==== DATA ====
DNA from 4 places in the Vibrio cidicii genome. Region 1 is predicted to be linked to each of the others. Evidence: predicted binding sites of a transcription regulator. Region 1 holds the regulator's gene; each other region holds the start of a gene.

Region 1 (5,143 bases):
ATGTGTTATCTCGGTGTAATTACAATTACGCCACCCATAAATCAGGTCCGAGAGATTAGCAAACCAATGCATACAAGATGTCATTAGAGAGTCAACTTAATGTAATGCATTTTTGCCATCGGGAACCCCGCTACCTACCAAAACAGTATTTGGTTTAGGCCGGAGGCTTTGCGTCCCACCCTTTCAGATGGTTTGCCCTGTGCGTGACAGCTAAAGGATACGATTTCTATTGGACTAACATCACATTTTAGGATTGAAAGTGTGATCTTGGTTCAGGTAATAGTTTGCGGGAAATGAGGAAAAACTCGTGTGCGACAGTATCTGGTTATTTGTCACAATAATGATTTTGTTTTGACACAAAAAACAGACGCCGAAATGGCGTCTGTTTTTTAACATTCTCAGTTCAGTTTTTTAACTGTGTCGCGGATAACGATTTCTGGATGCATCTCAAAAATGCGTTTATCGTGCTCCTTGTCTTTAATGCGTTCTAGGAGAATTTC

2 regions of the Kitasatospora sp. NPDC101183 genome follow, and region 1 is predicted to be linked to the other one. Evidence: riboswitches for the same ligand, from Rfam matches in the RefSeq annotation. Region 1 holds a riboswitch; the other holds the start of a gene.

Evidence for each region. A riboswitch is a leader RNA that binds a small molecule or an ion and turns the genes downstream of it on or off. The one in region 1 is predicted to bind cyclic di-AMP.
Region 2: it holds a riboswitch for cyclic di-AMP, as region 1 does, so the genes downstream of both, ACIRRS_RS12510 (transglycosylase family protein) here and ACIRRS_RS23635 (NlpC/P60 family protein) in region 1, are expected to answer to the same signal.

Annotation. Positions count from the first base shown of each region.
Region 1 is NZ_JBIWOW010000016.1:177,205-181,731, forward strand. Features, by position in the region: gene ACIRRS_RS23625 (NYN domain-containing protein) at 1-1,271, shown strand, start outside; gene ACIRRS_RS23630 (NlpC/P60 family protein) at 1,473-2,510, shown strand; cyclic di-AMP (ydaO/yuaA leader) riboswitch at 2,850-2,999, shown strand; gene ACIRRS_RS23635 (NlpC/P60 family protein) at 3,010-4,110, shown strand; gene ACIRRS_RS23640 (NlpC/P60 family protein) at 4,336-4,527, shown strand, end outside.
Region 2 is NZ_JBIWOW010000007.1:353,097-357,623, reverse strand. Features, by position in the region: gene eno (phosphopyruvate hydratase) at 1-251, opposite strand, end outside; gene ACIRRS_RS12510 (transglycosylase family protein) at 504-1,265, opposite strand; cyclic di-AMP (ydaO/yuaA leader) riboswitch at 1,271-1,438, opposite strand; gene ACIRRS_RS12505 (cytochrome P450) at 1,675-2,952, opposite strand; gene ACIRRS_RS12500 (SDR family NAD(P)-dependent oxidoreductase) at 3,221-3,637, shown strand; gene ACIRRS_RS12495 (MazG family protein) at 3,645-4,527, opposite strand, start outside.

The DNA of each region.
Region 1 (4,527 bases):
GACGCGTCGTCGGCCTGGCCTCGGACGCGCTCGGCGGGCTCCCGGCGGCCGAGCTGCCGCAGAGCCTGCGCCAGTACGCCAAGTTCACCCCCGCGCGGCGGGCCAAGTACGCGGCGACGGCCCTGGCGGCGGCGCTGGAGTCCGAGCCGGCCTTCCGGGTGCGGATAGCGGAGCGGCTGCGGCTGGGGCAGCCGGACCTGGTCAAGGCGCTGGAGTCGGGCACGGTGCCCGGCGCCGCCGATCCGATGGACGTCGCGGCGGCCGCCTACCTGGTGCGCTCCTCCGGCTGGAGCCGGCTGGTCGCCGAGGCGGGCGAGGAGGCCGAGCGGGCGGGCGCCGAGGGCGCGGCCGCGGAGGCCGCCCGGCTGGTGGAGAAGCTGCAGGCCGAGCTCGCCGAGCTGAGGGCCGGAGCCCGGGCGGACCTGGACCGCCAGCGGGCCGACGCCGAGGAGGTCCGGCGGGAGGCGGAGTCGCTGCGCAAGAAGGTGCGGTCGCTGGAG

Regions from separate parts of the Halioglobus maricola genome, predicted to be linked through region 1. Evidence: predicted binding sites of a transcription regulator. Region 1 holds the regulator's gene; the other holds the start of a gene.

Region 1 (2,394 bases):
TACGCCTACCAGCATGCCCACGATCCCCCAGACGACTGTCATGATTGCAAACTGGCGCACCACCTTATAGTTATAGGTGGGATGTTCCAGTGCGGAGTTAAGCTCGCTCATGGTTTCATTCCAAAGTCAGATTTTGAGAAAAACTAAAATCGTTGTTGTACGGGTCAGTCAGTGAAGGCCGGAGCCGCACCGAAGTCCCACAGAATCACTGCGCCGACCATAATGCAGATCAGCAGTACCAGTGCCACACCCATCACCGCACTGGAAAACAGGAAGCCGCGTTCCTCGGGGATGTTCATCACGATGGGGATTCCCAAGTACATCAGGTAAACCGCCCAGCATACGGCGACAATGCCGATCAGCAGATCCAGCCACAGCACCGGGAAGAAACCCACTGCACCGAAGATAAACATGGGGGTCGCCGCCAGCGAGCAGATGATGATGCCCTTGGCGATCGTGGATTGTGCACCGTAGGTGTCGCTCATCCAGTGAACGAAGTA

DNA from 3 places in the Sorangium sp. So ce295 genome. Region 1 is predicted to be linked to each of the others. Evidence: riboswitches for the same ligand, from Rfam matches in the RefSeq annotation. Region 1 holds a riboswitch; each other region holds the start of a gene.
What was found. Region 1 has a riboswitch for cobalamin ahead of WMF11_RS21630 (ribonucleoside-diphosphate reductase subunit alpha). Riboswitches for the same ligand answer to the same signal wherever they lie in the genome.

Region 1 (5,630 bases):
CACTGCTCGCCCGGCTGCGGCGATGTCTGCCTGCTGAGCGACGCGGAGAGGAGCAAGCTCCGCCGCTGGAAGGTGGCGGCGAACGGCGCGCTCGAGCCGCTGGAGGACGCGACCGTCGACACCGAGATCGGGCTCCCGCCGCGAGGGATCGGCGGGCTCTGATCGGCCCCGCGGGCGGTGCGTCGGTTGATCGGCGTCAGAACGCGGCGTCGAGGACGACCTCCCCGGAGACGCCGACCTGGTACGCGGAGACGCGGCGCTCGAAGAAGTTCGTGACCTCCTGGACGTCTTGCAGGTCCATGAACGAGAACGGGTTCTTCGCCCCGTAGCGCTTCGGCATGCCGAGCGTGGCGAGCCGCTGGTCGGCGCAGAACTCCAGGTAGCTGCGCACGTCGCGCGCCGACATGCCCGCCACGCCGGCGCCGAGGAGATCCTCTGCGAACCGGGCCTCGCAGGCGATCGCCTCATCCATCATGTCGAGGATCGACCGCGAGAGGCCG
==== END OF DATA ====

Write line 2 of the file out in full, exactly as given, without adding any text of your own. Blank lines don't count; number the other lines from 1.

Region 1 (5,143 bases):